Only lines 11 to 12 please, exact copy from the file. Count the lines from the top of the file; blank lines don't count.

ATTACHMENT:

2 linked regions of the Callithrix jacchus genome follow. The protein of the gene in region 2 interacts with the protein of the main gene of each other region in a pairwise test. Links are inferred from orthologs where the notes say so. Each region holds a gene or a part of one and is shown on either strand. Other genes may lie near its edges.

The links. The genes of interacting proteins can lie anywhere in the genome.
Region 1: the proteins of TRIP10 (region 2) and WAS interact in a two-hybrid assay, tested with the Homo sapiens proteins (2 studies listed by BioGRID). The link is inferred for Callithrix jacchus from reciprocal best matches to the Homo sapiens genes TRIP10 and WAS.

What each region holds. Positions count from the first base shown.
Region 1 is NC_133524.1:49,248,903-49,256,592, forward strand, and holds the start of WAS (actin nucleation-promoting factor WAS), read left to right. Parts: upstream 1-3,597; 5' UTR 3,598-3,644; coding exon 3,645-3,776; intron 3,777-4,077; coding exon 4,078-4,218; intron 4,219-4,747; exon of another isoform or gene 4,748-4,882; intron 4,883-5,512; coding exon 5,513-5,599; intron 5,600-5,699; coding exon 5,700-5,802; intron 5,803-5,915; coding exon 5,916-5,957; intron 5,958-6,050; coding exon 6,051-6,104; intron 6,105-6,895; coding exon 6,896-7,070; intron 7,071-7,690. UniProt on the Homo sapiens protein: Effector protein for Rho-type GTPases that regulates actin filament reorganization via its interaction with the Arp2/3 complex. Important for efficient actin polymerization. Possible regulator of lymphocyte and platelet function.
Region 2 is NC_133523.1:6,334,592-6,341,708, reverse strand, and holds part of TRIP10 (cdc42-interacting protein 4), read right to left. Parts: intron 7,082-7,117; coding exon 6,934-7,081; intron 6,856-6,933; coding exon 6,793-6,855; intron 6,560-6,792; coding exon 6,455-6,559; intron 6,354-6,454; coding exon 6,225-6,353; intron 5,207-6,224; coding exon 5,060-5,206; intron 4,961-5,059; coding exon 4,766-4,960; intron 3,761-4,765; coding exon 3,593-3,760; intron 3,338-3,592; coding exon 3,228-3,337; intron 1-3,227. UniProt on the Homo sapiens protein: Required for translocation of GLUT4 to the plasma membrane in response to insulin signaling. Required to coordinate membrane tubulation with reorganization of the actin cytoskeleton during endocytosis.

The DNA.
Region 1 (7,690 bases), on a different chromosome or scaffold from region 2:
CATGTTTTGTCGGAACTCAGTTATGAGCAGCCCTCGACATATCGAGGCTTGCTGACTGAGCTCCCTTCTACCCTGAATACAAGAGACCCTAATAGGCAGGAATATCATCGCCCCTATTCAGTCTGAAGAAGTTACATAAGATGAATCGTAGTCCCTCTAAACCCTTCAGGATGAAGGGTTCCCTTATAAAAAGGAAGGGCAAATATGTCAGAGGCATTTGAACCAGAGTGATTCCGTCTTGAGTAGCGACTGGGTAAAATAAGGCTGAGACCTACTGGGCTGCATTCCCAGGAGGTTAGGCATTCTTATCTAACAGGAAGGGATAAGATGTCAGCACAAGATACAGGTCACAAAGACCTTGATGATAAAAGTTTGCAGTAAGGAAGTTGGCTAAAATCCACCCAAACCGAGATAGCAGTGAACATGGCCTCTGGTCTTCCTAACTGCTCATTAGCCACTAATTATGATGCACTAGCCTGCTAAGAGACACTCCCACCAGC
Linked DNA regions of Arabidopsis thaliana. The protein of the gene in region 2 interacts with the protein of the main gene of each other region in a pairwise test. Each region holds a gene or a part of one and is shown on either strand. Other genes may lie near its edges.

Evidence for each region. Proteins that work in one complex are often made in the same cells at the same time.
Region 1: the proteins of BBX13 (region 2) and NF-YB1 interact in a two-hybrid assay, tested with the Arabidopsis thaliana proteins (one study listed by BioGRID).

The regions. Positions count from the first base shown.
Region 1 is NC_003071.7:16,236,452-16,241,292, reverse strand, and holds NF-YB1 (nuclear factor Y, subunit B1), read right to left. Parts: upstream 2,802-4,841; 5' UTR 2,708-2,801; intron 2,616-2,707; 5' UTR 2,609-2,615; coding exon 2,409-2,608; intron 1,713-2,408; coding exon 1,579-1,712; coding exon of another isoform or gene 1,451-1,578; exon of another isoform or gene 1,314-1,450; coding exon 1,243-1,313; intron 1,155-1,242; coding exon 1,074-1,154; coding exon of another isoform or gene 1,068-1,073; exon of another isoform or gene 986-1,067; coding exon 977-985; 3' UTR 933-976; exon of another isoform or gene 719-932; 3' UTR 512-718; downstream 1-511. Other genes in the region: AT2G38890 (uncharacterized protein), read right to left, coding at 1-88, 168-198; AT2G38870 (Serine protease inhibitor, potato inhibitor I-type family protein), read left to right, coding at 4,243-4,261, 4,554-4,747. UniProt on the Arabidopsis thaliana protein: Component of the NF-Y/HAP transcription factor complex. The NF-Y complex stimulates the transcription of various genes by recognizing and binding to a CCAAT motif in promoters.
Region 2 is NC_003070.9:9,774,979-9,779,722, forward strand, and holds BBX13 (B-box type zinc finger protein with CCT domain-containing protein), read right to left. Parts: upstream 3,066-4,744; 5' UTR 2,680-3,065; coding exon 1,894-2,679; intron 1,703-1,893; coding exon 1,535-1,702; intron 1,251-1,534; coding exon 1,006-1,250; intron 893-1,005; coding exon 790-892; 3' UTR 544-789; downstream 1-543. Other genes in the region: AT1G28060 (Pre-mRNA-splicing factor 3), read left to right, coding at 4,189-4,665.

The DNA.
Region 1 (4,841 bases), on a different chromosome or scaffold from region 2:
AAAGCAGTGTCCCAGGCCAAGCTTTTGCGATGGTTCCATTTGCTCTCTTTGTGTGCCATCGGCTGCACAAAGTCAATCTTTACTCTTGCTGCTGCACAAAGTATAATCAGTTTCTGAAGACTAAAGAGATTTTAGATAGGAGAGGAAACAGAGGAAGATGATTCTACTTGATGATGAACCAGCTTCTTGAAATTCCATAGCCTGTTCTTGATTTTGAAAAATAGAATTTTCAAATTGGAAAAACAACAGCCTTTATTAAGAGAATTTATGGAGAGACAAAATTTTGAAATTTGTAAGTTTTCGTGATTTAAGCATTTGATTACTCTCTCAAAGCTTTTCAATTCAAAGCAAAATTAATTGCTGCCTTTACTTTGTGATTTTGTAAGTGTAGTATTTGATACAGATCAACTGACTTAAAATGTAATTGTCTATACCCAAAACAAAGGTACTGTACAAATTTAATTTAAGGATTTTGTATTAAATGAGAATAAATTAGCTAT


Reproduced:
Evidence for each region. Proteins that work in one complex are often made in the same cells at the same time.
Region 1: the proteins of BBX13 (region 2) and NF-YB1 interact in a two-hybrid assay, tested with the Arabidopsis thaliana proteins (one study listed by BioGRID).